Oh, those are words that struck fear into our hearts in high school. And in college, too. A pop quiz? A test without any warning? What was that teacher thinking? (Grin)
We are beginning a new psalm this week. Psalm 66. Here are the first four verses:
Shout for joy to God, all the earth!
2 Sing the glory of his name;
make his praise glorious.
3 Say to God, “How awesome are your deeds!
So great is your power
that your enemies cringe before you.
4 All the earth bows down to you;
they sing praise to you,
they sing the praises of your name.”
It reads like a really great praise service, right?
Now, here is the question - just one question on this quiz. . . .
Did those four verses sound like our lives last week? On a scale of one to ten, how closely did we match up?
Three? Seven? Nine? Zero?
I must admit that I have a lot of room for improvement on obeying the command in verse two, "Make His praise glorious."
We don't know for sure and for certain who wrote this psalm, or why. Was it written for an historical situation? Some scholars think it was written by King Hezekiah after God delivered Israel from Sennacherib. Remember when he invaded? He was conquering town after town with his huge army of Assyrians, and he was coming for Jerusalem next. The book of Isaiah contains the account of what happened next: the angel of the Lord struck down almost two hundred thousand of the soldiers overnight, and people awakened the next morning to see all those bodies. King Sennacherib fled, but two of his sons caught him and killed him. Kind of reads like a soap opera, but we see this and also God's deliverance of Hezekiah from death, reflected in the psalm.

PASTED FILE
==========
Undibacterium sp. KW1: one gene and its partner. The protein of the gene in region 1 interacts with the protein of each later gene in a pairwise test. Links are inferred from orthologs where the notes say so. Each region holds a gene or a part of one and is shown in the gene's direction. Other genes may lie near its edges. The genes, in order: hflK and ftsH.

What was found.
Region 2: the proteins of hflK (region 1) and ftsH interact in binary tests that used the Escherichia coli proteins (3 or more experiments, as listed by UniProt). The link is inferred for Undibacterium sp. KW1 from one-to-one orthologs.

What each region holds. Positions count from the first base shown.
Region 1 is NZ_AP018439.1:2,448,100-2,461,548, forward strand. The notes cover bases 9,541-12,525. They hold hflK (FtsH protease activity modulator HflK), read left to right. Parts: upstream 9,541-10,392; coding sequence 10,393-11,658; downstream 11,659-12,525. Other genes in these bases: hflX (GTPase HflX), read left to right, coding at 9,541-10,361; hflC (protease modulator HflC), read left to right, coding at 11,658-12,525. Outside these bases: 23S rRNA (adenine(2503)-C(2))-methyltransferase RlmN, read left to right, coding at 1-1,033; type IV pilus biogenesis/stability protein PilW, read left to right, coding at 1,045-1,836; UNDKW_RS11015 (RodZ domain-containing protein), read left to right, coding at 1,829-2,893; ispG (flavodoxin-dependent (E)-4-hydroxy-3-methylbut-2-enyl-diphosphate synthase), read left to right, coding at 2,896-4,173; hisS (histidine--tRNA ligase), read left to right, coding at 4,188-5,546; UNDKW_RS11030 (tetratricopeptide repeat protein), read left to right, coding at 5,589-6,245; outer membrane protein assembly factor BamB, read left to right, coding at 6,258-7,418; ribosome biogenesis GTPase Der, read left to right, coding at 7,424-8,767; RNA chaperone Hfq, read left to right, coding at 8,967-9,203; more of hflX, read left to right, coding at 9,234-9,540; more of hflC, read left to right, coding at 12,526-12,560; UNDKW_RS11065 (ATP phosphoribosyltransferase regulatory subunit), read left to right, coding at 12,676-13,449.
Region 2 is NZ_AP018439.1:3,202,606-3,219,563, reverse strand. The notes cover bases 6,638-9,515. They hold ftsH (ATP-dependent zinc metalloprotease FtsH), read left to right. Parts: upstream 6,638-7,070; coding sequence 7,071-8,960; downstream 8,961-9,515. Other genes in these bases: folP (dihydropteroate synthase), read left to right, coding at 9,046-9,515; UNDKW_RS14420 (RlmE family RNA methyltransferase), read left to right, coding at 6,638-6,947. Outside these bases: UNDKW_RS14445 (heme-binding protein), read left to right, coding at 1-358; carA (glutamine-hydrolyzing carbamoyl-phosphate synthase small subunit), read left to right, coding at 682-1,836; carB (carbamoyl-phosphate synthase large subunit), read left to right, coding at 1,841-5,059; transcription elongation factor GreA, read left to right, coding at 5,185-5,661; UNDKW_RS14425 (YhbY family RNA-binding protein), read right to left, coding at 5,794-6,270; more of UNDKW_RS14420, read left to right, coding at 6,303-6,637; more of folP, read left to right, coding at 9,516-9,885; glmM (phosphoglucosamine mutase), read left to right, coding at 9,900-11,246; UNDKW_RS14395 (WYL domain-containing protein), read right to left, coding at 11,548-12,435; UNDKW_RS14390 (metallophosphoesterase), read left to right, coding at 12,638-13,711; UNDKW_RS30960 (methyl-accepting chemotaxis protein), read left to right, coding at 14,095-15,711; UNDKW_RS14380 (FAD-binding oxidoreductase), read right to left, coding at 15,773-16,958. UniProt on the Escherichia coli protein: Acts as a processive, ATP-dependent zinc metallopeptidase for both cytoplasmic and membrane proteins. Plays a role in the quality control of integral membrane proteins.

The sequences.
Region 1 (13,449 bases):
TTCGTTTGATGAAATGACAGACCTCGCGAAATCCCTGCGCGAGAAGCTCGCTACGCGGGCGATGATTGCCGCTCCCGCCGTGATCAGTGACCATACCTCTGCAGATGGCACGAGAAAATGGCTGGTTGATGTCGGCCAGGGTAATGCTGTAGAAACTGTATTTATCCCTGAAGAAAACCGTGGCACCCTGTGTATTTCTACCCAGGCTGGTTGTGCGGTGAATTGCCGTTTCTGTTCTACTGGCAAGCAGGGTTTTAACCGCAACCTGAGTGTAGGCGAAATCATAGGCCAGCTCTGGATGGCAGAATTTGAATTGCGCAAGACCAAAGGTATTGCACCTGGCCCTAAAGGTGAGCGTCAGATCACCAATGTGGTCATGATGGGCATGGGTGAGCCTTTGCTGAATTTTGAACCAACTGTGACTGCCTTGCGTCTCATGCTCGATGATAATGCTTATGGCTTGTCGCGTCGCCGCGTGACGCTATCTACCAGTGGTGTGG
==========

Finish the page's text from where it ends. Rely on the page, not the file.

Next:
The reason that the scholars say it may be written about these two events is that the first half seems to speak about many people praising God for deliverance in a severe trial. The second half seems to speak more individually, and the psalmist seems to praise God for a more personal answer to his prayers.
But we don't know for sure.
What we DO know is that Psalm 66 is the second song that says the whole earth should praise God. He is the Lord and Creator of all the earth, and so we have the privilege and responsibility of spreading His praise.
Let's determine to read this psalm in our quiet times this week, so we are ready to study! And let's think about how we answered that pop quiz . . . are there any changes we need to make?